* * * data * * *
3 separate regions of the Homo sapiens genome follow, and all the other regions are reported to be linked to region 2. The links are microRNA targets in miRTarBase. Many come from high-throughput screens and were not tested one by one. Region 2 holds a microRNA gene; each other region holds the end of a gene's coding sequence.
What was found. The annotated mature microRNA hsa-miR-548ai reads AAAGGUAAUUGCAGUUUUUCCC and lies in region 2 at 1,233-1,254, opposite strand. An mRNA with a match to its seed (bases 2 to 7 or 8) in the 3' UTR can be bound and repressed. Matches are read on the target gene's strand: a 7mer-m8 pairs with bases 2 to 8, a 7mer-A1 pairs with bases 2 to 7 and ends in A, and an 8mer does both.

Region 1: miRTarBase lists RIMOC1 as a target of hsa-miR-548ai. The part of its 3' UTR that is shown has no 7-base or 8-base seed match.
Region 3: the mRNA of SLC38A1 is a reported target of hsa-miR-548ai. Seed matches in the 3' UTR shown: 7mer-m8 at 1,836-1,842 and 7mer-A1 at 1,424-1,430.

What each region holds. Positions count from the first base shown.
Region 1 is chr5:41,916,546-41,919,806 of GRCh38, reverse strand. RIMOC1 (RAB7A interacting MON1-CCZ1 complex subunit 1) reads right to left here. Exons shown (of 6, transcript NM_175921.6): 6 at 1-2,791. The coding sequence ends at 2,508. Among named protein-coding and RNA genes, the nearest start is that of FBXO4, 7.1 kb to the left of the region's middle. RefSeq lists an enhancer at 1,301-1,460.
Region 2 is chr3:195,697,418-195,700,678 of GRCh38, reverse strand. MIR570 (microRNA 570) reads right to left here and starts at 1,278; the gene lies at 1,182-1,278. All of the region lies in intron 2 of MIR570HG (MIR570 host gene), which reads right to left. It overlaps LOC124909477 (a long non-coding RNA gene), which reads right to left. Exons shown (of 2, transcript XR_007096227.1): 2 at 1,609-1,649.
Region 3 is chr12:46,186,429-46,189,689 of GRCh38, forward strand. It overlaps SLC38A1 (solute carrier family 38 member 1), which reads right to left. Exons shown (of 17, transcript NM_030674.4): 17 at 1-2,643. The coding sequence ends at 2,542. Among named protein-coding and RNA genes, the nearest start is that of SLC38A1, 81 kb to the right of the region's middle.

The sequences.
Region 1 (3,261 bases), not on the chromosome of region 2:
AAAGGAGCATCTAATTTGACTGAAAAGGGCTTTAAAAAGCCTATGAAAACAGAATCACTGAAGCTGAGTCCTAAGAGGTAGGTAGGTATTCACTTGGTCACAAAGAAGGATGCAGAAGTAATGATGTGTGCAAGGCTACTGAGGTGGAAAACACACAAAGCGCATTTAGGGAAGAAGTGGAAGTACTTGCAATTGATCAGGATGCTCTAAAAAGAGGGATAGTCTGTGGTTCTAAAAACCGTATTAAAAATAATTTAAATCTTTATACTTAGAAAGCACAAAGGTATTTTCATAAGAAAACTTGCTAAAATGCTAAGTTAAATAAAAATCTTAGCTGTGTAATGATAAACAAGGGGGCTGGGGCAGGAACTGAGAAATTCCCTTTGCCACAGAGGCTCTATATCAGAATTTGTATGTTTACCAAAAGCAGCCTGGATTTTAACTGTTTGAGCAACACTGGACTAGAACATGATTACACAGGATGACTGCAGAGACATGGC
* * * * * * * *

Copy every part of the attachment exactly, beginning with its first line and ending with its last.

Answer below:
3 separate regions of the Homo sapiens genome follow, and all the other regions are reported to be linked to region 2. The links are microRNA targets in miRTarBase. Many come from high-throughput screens and were not tested one by one. Region 2 holds a microRNA gene; each other region holds the end of a gene's coding sequence.
What was found. The annotated mature microRNA hsa-miR-548ai reads AAAGGUAAUUGCAGUUUUUCCC and lies in region 2 at 1,233-1,254, opposite strand. An mRNA with a match to its seed (bases 2 to 7 or 8) in the 3' UTR can be bound and repressed. Matches are read on the target gene's strand: a 7mer-m8 pairs with bases 2 to 8, a 7mer-A1 pairs with bases 2 to 7 and ends in A, and an 8mer does both.

Region 1: miRTarBase lists RIMOC1 as a target of hsa-miR-548ai. The part of its 3' UTR that is shown has no 7-base or 8-base seed match.
Region 3: the mRNA of SLC38A1 is a reported target of hsa-miR-548ai. Seed matches in the 3' UTR shown: 7mer-m8 at 1,836-1,842 and 7mer-A1 at 1,424-1,430.

What each region holds. Positions count from the first base shown.
Region 1 is chr5:41,916,546-41,919,806 of GRCh38, reverse strand. RIMOC1 (RAB7A interacting MON1-CCZ1 complex subunit 1) reads right to left here. Exons shown (of 6, transcript NM_175921.6): 6 at 1-2,791. The coding sequence ends at 2,508. Among named protein-coding and RNA genes, the nearest start is that of FBXO4, 7.1 kb to the left of the region's middle. RefSeq lists an enhancer at 1,301-1,460.
Region 2 is chr3:195,697,418-195,700,678 of GRCh38, reverse strand. MIR570 (microRNA 570) reads right to left here and starts at 1,278; the gene lies at 1,182-1,278. All of the region lies in intron 2 of MIR570HG (MIR570 host gene), which reads right to left. It overlaps LOC124909477 (a long non-coding RNA gene), which reads right to left. Exons shown (of 2, transcript XR_007096227.1): 2 at 1,609-1,649.
Region 3 is chr12:46,186,429-46,189,689 of GRCh38, forward strand. It overlaps SLC38A1 (solute carrier family 38 member 1), which reads right to left. Exons shown (of 17, transcript NM_030674.4): 17 at 1-2,643. The coding sequence ends at 2,542. Among named protein-coding and RNA genes, the nearest start is that of SLC38A1, 81 kb to the right of the region's middle.

The sequences.
Region 1 (3,261 bases), not on the chromosome of region 2:
AAAGGAGCATCTAATTTGACTGAAAAGGGCTTTAAAAAGCCTATGAAAACAGAATCACTGAAGCTGAGTCCTAAGAGGTAGGTAGGTATTCACTTGGTCACAAAGAAGGATGCAGAAGTAATGATGTGTGCAAGGCTACTGAGGTGGAAAACACACAAAGCGCATTTAGGGAAGAAGTGGAAGTACTTGCAATTGATCAGGATGCTCTAAAAAGAGGGATAGTCTGTGGTTCTAAAAACCGTATTAAAAATAATTTAAATCTTTATACTTAGAAAGCACAAAGGTATTTTCATAAGAAAACTTGCTAAAATGCTAAGTTAAATAAAAATCTTAGCTGTGTAATGATAAACAAGGGGGCTGGGGCAGGAACTGAGAAATTCCCTTTGCCACAGAGGCTCTATATCAGAATTTGTATGTTTACCAAAAGCAGCCTGGATTTTAACTGTTTGAGCAACACTGGACTAGAACATGATTACACAGGATGACTGCAGAGACATGGC